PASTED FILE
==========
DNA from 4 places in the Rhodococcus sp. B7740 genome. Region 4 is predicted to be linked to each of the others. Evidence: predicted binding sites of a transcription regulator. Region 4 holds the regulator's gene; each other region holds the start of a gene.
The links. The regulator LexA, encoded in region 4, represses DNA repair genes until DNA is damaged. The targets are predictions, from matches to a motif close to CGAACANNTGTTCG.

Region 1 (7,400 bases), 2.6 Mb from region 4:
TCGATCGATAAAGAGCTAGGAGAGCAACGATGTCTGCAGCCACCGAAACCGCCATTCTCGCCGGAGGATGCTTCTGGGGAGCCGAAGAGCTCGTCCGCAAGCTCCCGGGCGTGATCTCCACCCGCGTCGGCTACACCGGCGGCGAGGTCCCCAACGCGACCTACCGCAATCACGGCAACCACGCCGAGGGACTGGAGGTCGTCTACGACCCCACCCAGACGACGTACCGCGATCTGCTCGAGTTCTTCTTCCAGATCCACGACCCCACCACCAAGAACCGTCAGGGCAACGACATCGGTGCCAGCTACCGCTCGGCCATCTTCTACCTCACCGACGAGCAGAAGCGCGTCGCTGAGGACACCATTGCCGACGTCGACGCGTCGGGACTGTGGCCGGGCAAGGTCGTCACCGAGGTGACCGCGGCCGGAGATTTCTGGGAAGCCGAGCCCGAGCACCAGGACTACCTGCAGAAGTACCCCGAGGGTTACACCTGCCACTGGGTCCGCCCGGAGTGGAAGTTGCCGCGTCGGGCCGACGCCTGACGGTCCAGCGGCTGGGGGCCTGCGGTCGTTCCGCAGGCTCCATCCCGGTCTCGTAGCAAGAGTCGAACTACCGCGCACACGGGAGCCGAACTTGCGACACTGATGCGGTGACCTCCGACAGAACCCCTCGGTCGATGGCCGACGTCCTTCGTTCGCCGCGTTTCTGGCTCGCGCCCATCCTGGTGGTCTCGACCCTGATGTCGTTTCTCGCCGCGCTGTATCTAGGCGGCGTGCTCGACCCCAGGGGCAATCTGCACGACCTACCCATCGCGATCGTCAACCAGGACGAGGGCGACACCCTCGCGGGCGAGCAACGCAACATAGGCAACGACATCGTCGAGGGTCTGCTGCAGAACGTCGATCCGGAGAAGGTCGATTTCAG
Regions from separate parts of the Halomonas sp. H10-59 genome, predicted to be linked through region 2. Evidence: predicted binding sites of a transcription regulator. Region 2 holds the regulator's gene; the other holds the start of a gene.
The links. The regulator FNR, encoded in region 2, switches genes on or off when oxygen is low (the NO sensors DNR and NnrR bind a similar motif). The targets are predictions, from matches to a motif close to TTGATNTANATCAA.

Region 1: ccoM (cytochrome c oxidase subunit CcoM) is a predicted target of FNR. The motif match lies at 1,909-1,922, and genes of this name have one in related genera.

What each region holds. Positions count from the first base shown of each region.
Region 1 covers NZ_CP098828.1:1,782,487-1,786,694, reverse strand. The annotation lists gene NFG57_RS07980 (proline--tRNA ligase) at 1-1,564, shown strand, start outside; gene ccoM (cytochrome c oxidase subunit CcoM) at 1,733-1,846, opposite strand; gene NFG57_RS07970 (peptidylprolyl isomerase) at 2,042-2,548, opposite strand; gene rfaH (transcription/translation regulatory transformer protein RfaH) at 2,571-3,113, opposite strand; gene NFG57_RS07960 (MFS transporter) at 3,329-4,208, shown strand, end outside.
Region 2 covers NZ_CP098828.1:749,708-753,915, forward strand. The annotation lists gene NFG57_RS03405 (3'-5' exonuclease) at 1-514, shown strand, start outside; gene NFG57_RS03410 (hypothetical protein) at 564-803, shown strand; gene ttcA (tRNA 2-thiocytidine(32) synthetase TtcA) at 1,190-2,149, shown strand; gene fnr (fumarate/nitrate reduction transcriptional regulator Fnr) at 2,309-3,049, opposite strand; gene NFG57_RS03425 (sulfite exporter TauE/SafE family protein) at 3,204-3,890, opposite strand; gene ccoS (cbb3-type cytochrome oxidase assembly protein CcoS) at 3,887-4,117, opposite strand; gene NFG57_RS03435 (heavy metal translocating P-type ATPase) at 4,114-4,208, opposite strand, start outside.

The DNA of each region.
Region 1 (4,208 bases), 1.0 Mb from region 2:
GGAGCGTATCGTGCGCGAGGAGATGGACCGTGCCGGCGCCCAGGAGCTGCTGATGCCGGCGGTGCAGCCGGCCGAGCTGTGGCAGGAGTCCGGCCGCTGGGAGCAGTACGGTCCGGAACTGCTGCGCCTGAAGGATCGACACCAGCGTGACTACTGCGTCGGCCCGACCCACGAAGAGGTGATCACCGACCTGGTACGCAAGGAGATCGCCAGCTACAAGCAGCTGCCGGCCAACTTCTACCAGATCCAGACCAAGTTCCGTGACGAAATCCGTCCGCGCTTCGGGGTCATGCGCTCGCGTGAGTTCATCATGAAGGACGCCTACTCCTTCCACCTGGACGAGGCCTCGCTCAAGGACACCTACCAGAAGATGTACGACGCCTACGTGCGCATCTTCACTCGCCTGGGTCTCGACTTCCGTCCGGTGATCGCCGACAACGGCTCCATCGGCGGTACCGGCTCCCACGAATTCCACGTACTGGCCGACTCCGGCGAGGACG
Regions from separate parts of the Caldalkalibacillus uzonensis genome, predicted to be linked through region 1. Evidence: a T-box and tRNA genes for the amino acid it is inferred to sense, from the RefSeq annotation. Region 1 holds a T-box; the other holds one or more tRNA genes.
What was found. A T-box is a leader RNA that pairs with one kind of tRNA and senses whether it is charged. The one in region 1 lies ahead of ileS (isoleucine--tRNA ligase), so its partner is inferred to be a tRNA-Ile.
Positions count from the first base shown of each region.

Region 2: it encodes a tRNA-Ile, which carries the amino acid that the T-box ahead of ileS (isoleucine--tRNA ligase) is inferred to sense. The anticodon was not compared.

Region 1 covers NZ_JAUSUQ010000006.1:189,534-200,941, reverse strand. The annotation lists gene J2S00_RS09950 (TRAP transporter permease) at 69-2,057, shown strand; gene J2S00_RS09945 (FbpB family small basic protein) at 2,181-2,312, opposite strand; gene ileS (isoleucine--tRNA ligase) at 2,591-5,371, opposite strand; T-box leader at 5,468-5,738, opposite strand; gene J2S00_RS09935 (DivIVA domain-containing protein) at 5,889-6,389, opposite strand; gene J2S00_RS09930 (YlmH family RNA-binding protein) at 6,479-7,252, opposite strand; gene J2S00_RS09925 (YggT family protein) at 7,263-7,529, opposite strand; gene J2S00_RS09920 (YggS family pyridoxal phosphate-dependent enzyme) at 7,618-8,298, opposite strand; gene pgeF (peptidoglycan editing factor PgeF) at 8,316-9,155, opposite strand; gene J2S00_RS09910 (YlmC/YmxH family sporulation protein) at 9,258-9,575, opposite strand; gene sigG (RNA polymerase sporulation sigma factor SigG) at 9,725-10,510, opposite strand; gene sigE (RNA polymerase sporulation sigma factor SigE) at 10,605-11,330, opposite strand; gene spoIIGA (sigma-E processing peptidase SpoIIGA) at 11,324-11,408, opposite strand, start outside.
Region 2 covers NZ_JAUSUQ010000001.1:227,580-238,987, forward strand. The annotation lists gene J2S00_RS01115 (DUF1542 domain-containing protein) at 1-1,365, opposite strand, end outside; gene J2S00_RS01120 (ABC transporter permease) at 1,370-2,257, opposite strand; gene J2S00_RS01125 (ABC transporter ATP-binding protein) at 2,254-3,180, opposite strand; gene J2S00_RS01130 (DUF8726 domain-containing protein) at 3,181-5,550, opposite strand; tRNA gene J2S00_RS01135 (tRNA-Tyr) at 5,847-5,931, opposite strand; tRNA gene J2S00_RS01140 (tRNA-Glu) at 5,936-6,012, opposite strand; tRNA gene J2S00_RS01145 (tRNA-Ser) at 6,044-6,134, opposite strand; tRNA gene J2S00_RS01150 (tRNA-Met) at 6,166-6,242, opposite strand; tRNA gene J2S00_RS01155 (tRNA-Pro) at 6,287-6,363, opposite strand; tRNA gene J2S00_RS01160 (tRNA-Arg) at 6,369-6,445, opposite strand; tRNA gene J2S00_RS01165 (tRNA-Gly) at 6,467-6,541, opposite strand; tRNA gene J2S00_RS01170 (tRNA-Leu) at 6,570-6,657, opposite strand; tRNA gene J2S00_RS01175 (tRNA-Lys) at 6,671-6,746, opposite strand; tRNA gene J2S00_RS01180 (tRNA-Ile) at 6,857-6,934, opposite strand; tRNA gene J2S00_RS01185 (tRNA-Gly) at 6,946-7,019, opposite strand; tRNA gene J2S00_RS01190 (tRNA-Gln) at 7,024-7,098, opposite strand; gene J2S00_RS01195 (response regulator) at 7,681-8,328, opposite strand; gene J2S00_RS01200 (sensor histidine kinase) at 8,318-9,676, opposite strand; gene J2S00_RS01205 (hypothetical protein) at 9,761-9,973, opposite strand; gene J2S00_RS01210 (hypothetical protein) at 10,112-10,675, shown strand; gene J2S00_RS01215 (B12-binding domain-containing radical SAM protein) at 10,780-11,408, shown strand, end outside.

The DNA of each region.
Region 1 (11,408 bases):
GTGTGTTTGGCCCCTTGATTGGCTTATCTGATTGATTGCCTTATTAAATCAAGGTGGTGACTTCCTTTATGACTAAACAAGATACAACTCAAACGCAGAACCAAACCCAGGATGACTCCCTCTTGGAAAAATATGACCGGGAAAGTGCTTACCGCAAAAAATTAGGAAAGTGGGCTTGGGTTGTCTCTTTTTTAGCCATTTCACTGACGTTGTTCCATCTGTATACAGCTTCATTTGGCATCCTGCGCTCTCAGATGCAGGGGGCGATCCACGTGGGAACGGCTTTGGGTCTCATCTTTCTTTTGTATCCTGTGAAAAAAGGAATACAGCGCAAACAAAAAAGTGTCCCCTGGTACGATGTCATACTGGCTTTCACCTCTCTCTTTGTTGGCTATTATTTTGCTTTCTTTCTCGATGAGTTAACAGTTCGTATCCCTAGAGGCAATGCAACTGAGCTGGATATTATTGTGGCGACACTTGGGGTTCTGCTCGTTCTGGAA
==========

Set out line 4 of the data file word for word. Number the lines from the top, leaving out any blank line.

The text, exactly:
TCGATCGATAAAGAGCTAGGAGAGCAACGATGTCTGCAGCCACCGAAACCGCCATTCTCGCCGGAGGATGCTTCTGGGGAGCCGAAGAGCTCGTCCGCAAGCTCCCGGGCGTGATCTCCACCCGCGTCGGCTACACCGGCGGCGAGGTCCCCAACGCGACCTACCGCAATCACGGCAACCACGCCGAGGGACTGGAGGTCGTCTACGACCCCACCCAGACGACGTACCGCGATCTGCTCGAGTTCTTCTTCCAGATCCACGACCCCACCACCAAGAACCGTCAGGGCAACGACATCGGTGCCAGCTACCGCTCGGCCATCTTCTACCTCACCGACGAGCAGAAGCGCGTCGCTGAGGACACCATTGCCGACGTCGACGCGTCGGGACTGTGGCCGGGCAAGGTCGTCACCGAGGTGACCGCGGCCGGAGATTTCTGGGAAGCCGAGCCCGAGCACCAGGACTACCTGCAGAAGTACCCCGAGGGTTACACCTGCCACTGGGTCCGCCCGGAGTGGAAGTTGCCGCGTCGGGCCGACGCCTGACGGTCCAGCGGCTGGGGGCCTGCGGTCGTTCCGCAGGCTCCATCCCGGTCTCGTAGCAAGAGTCGAACTACCGCGCACACGGGAGCCGAACTTGCGACACTGATGCGGTGACCTCCGACAGAACCCCTCGGTCGATGGCCGACGTCCTTCGTTCGCCGCGTTTCTGGCTCGCGCCCATCCTGGTGGTCTCGACCCTGATGTCGTTTCTCGCCGCGCTGTATCTAGGCGGCGTGCTCGACCCCAGGGGCAATCTGCACGACCTACCCATCGCGATCGTCAACCAGGACGAGGGCGACACCCTCGCGGGCGAGCAACGCAACATAGGCAACGACATCGTCGAGGGTCTGCTGCAGAACGTCGATCCGGAGAAGGTCGATTTCAG